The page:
In one of the largest studies to measure the burden of antibiotic resistance in a low-income or middle-income country, researchers from the Center for Disease, Economics and Policy reported that hospital mortality was significantly higher in multidrug-resistant (MDR) or pathogenic patients, which are resistant to drugs (XDR), including golden staphylococci, Escherichia coli, Klebsiella pneumoniae in Acinetobacter baumannii.
The researchers analyzed the results of antimicrobial sensitivity testing and mortality results for more than 4,000 patients who visited one of the ten tertiary or quarterly reference hospitals in India in 2015. Pathogens have been classified as MDRs or XDRs based on drug response profiles proposed by the European and US Centers for Disease Control and Prevention. Mortality data were limited to death at the hospital. Additional demographic and clinical data, including age, gender, location of infection and location at the hospital (ie Intensive Care Unit [ICU] or non-intensive care units).
The total mortality rate of all participants in the study was 13.1 percent, and with a mortality rate of 29.0 percent in infected patients A. baumannii. Patients who died were more likely to be older at the time of testing and were admitted to the ICU. Researchers also found that those caused by gram-negative bacteria are associated with a higher mortality rate compared to those caused by gram-positive bacteria, with rates of 17.7 percent and 10.8 percent among MDR infections.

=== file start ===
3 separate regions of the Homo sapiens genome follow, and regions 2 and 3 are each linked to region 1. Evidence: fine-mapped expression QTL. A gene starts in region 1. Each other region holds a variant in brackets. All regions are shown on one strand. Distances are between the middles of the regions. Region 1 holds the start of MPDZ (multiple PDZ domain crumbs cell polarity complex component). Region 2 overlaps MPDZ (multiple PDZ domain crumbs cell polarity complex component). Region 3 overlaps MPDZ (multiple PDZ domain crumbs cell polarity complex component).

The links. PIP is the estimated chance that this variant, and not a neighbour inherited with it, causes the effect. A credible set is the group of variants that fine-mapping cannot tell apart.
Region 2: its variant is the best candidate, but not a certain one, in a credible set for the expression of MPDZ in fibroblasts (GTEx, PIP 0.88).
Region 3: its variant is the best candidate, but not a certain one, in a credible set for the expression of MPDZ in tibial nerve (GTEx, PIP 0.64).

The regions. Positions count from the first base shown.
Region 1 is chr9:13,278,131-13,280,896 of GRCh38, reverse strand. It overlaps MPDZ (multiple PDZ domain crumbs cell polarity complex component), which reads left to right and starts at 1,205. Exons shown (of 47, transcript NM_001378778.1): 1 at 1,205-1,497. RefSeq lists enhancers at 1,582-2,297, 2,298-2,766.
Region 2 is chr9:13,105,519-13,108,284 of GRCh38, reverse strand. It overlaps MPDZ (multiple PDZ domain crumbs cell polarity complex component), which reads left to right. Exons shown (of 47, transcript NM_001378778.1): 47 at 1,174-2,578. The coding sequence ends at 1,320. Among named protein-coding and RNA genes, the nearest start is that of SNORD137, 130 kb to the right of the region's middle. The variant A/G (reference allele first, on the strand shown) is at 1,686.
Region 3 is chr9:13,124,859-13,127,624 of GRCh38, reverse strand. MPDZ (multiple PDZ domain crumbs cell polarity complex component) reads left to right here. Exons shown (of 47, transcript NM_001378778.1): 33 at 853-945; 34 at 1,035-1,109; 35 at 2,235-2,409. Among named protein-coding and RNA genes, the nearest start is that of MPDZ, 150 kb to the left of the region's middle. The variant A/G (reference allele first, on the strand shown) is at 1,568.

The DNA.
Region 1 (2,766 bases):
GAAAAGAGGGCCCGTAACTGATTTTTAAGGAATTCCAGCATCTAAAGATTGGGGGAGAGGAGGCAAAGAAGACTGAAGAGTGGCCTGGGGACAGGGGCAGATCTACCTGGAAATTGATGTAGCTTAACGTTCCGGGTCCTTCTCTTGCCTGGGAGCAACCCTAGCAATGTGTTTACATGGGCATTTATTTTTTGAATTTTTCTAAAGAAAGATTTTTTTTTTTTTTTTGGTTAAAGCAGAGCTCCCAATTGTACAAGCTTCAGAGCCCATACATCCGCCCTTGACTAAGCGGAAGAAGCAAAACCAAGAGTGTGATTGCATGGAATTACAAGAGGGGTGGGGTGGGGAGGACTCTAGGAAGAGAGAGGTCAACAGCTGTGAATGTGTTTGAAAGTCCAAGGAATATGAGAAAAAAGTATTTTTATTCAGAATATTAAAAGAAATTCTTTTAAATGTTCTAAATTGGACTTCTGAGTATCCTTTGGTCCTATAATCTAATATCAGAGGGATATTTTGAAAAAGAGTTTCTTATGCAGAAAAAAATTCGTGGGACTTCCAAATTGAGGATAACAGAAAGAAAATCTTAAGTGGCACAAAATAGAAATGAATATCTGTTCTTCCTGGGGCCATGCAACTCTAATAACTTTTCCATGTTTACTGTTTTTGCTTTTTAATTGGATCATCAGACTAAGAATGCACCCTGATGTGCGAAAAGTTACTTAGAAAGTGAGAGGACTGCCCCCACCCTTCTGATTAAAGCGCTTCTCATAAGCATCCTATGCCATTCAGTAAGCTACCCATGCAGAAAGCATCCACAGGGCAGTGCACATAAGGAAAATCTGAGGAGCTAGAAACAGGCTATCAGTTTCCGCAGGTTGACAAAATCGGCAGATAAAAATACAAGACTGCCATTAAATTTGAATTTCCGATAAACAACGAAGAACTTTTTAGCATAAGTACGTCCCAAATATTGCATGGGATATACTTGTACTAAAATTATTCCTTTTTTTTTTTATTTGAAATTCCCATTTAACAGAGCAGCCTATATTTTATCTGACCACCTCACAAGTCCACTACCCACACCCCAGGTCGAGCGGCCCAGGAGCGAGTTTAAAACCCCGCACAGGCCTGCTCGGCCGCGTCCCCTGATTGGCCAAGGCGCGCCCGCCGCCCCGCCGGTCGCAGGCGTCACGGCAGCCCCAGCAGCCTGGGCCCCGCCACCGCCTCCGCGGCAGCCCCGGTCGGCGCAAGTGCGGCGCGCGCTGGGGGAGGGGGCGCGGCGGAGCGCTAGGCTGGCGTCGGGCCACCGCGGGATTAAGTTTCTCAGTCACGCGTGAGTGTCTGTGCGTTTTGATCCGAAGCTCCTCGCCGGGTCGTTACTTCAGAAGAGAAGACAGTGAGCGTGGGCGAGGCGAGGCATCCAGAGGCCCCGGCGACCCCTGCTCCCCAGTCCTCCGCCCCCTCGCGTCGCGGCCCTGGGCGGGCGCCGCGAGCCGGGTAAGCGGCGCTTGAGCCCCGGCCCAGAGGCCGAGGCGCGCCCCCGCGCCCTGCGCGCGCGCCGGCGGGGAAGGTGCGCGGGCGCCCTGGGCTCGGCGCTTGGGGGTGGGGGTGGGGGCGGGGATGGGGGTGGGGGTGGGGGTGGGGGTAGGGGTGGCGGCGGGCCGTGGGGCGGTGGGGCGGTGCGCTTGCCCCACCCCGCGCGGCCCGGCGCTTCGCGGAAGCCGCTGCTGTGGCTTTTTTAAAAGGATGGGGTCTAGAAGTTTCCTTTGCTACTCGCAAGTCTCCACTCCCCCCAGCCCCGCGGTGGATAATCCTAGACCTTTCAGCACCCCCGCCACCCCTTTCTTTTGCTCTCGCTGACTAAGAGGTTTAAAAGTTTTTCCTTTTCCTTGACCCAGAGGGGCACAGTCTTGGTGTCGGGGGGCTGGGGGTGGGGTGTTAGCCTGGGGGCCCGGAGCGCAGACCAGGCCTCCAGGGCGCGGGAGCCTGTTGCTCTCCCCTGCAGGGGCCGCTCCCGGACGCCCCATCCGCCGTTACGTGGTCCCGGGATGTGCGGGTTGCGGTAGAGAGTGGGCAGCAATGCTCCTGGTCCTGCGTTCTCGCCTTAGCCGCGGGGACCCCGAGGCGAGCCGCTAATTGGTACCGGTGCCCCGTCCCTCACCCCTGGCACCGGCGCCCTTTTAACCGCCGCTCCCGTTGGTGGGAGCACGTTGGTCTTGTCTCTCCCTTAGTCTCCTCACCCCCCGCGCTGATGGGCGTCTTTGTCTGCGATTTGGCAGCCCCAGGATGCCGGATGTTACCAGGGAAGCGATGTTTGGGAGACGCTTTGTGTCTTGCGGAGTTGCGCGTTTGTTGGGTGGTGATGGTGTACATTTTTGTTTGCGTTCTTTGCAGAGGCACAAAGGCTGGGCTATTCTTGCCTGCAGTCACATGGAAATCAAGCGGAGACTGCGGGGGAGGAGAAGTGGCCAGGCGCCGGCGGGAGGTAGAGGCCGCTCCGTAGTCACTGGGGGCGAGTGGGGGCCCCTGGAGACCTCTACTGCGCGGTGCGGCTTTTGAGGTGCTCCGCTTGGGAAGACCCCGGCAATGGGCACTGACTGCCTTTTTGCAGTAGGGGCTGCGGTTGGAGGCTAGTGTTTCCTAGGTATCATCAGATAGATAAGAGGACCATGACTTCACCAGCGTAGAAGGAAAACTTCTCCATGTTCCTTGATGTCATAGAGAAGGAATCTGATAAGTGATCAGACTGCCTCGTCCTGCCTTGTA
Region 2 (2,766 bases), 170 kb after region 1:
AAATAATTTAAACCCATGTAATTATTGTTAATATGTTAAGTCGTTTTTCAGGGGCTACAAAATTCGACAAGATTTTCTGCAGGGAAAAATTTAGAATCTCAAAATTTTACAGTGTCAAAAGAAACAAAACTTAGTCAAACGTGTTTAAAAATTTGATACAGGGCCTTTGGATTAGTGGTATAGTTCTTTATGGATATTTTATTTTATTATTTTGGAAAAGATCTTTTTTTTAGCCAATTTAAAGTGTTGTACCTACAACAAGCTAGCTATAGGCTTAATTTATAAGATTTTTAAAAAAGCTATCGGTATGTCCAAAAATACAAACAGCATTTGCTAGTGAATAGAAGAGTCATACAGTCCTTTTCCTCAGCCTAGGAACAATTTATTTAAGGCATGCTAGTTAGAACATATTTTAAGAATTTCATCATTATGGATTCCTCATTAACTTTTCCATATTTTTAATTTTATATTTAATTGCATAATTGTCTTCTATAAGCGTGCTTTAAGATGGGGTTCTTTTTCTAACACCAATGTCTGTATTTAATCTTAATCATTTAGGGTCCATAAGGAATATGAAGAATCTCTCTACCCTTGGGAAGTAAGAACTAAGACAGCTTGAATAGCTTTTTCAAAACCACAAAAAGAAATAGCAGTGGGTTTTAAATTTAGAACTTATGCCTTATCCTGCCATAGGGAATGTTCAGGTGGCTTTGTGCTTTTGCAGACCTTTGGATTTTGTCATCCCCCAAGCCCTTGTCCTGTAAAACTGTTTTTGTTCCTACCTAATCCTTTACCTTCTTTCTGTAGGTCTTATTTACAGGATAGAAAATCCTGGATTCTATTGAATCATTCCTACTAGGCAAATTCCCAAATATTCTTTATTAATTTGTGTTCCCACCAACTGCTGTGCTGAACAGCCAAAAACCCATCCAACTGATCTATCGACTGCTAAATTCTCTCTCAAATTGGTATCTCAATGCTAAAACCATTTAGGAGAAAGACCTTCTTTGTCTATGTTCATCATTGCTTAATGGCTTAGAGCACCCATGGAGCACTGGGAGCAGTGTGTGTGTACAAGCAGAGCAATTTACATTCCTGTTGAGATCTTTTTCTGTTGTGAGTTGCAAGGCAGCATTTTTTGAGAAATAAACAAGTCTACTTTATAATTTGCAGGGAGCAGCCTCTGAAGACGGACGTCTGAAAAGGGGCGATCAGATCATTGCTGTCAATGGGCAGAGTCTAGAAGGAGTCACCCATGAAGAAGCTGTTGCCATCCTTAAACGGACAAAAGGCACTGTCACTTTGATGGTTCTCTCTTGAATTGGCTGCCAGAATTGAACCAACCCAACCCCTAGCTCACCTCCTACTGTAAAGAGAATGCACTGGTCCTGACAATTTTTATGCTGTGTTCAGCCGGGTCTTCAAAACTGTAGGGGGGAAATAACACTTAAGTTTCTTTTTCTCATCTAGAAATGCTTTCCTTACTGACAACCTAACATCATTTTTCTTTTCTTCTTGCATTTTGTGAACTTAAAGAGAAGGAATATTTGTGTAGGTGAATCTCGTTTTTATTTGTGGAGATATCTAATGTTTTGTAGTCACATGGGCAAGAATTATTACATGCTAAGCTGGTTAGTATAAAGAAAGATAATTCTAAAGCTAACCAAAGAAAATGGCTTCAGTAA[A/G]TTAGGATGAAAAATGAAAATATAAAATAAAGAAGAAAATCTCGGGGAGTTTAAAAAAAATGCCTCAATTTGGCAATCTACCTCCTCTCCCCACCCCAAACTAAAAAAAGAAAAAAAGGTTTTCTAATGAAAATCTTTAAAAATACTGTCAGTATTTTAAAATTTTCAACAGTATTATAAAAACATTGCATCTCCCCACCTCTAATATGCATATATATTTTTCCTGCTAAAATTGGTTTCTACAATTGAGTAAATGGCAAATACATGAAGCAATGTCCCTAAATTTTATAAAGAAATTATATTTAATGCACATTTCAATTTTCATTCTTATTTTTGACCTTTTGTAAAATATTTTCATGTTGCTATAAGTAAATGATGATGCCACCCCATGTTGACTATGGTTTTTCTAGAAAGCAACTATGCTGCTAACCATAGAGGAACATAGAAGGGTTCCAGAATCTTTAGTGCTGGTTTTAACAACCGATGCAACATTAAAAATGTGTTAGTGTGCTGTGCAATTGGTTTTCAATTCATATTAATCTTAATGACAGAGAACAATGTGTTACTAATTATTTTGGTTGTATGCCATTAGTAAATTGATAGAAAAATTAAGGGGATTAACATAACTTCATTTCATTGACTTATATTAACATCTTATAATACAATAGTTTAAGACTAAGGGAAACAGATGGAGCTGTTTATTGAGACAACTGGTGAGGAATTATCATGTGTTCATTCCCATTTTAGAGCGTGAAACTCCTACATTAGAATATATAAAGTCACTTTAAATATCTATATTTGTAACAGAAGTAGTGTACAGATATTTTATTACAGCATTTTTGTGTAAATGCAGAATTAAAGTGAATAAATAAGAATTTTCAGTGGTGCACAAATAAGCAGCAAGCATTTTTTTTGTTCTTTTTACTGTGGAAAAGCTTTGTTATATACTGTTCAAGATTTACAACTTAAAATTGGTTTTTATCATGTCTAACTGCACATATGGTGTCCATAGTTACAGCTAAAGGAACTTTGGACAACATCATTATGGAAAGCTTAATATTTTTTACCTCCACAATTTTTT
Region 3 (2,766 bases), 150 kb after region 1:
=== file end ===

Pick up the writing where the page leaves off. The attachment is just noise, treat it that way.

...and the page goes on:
The results of the study show that patients who had acquired bacterial infections with MDR were 1.57 times more likely to die than compared to patients with similar susceptible infections, while patients receiving XDR infections were more likely to have died 2.65 times in age calculation, and number of coinfections.
In both ICU departments and outside the ICU, mortality rates among patients with XDR infection were greater; This link led to Gram-negative infections (eg XDR K. pneumoniae), which emphasize the importance of rapid identification of these infections among all patients.
In India, MDR and XDR Gram-negative bacterial infections are common and the availability of effective antibiotic therapies is decreasing. This study provides a greater insight into the urgent need to increase surveillance, research and antimicrobial efforts worldwide. In addition, researchers point out that these findings on the burden of antibiotic resistance may contribute to the development of policy efforts to determine antibiotic resistance as a global threat to public health and to inform about future efforts to quantify and monitor the burden of resistance to low and middle-level countries .